Already busy touring and recording with Deep Purple, axe virtuoso Steve Morse has added another dish to the menu – Flying Colors. Featuring well-known aces like drummer Mike Portnoy and keyboardist/singer Neal Morse (no relation), this quintet straddles the line between rock, prog, and pop with extraordinarily melodic songs. With the release of its second album, Second Nature, Morse says the band is ready to rock… more.
What’s the attraction of working in yet another band?
The reasons I got into music in the first place – the thrill of creating something that didn’t exist before and being part of a group that’s bigger than the parts separately.
The new album seems to lean more on the prog-rock sound. As a teen, were you into Yes, Gentle Giant, Jethro Tull and King Crimson?
Yes, big time. Back then, music like “21st Century Schizoid Man,” Yes’ Fragile, and Tull’s albums were all favorites of mine, though nothing was classified as “prog rock.” It was expected that every band should be different in the early ’70s – and they were.
A lot of the solos on the new record sound like you’re using the neck pickup, and relying less on blues licks than stately melodic phrases.
The album is very melody driven, so the solos had to be, as well. Tone-wise, I’ve always used the neck pickup turned up high, and switched to the bridge pickup once I get to a lower register, in order to get more clarity.
What’s in your Flying Colors live rig?
I’m putting together the pedalboard right now. It has four TC pedals, including the tuner, plus a Keeley compressor. All are true-bypass, but the two delays are 100 percent wet and controlled by Ernie Ball volume pedals, which are summed to a separate “wet” amp only.
Any new tweaks to the latest version of your Music Man signature guitar?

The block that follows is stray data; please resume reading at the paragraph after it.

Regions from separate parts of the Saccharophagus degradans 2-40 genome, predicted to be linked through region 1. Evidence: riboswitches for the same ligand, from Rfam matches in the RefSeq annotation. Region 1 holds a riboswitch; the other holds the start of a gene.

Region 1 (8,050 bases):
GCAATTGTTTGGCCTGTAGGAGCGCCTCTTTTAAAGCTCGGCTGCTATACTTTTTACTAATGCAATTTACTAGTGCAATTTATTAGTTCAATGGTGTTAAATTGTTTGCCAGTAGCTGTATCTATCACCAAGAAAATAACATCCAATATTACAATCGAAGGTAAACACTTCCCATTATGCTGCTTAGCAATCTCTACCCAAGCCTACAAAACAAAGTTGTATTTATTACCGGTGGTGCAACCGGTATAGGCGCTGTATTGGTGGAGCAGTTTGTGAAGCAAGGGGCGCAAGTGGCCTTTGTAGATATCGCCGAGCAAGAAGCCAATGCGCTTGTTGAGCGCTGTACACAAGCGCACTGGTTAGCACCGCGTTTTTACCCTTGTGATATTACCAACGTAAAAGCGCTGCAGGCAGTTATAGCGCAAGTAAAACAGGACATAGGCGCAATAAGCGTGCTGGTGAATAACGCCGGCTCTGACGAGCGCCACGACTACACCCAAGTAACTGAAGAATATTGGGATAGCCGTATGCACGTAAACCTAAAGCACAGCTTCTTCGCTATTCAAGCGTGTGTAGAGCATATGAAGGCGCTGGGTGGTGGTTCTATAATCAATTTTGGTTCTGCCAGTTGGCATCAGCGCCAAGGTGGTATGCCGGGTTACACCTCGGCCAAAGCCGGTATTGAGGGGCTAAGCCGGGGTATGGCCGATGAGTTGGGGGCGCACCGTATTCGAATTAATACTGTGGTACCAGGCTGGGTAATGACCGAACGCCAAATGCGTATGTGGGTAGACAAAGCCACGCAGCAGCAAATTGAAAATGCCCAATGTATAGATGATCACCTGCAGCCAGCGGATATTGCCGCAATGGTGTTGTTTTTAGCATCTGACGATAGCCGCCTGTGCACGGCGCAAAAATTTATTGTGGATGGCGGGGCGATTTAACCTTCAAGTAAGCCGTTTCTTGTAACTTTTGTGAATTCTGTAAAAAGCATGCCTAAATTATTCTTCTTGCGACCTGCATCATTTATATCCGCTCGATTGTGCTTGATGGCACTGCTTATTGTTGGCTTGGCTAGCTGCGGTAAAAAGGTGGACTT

The newest versions have a whammy bar and it really sounds good. They’re also doing some beautiful finishes on them – I’m almost embarrassed to have such nice-looking instruments. I’ve also started playing my ancient number one Music Man guitar again, since it has a new bridge. We just installed a brand new “roasted” (i.e., kiln-dried wood) neck on that guitar, too. I had too many fret jobs done on the original and literally wore out the fretboard. Lastly, I have a new four-pickup Music Man SM guitar with all the moisture roasted out of the body and neck, and it has a very lively, screaming tone.
What makes your signature DiMarzio pickups or Engl Special 100 head unique, tone-wise?
The spacing of the pickups, for one thing. My neck pickup sounds rounder because it’s mounted about where the 24th fret would be, closer to the center of the vibrating string. For my amp, the Engl has flawless clean and gradual distortion if you want it, as well as clarity in the saturation with a clear high-end.
What’s your opinion on how acoustic/electric preamps and pickups have evolved for live work?
It just keeps getting better. Back in the day, you would actually have a cheap microphone in a tin box sitting in the sound hole. Now, my classical guitars have a Fishman EQ preamp that sounds fantastic. There’s no excuse for not playing great music now.
Where is your old Tele from the Dixie Dregs era?
I gave it to a dear friend, Michelle Morgenstein, before she died after a long battle with cancer. She was with [Dregs drummer] Rod Morgenstein back in our University of Miami days, and that was the guitar I played in those days, so she associated it with all the good times we had back then. Michelle asked if I would will it to her when I died, but I thought it would make more sense for her to have it before she passed rather than to leave it in storage.
How are you a different guitarist today compared to when you first played with the Dregs in 1981?
I have better phrasing and definitely better equipment. My improvisations and phrasing are the biggest improvements, but then again, I’ve played a lot of gigs since then!
In your mind, what is the Dixie Dregs’ lasting legacy?
Our legacy would be as an instrumental rock band. I don’t think there were many other all-instrumental bands during our time, and for good reason, such as lack of commercial appeal. Certainly, there were instrumental jazz-rock bands, but we were different in that we blended the usual rock and roll, classical, and jazz with Celtic and bluegrass influences. And we always tried to have a sense of humor.
This article originally appeared in VG February 2015 issue. All copyrights are by the author and Vintage Guitar magazine. Unauthorized replication or use is strictly prohibited.